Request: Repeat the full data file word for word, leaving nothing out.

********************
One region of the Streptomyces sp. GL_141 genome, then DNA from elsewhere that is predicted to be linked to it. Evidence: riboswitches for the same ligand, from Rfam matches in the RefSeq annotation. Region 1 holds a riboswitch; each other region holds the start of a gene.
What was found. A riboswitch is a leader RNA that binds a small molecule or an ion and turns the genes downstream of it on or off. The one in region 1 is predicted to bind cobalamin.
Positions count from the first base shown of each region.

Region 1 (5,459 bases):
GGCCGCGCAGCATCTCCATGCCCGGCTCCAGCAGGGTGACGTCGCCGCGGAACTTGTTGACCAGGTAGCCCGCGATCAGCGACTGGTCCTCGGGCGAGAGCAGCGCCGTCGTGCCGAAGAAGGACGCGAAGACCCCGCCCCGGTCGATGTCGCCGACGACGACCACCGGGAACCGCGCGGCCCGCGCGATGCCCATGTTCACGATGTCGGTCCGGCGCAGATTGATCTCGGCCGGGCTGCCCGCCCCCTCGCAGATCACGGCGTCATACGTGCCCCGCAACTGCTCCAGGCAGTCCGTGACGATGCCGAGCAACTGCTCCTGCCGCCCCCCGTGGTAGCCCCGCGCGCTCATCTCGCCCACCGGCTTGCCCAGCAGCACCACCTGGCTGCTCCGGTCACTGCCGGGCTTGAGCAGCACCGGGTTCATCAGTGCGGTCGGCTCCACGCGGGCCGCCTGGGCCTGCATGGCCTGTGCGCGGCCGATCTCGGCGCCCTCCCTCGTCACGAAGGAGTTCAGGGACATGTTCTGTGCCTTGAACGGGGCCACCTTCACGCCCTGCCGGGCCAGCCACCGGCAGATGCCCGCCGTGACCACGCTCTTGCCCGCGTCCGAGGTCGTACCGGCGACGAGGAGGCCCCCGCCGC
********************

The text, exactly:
One region of the Streptomyces sp. GL_141 genome, then DNA from elsewhere that is predicted to be linked to it. Evidence: riboswitches for the same ligand, from Rfam matches in the RefSeq annotation. Region 1 holds a riboswitch; each other region holds the start of a gene.
What was found. A riboswitch is a leader RNA that binds a small molecule or an ion and turns the genes downstream of it on or off. The one in region 1 is predicted to bind cobalamin.
Positions count from the first base shown of each region.

Region 1 (5,459 bases):
GGCCGCGCAGCATCTCCATGCCCGGCTCCAGCAGGGTGACGTCGCCGCGGAACTTGTTGACCAGGTAGCCCGCGATCAGCGACTGGTCCTCGGGCGAGAGCAGCGCCGTCGTGCCGAAGAAGGACGCGAAGACCCCGCCCCGGTCGATGTCGCCGACGACGACCACCGGGAACCGCGCGGCCCGCGCGATGCCCATGTTCACGATGTCGGTCCGGCGCAGATTGATCTCGGCCGGGCTGCCCGCCCCCTCGCAGATCACGGCGTCATACGTGCCCCGCAACTGCTCCAGGCAGTCCGTGACGATGCCGAGCAACTGCTCCTGCCGCCCCCCGTGGTAGCCCCGCGCGCTCATCTCGCCCACCGGCTTGCCCAGCAGCACCACCTGGCTGCTCCGGTCACTGCCGGGCTTGAGCAGCACCGGGTTCATCAGTGCGGTCGGCTCCACGCGGGCCGCCTGGGCCTGCATGGCCTGTGCGCGGCCGATCTCGGCGCCCTCCCTCGTCACGAAGGAGTTCAGGGACATGTTCTGTGCCTTGAACGGGGCCACCTTCACGCCCTGCCGGGCCAGCCACCGGCAGATGCCCGCCGTGACCACGCTCTTGCCCGCGTCCGAGGTCGTACCGGCGACGAGGAGGCCCCCGCCGC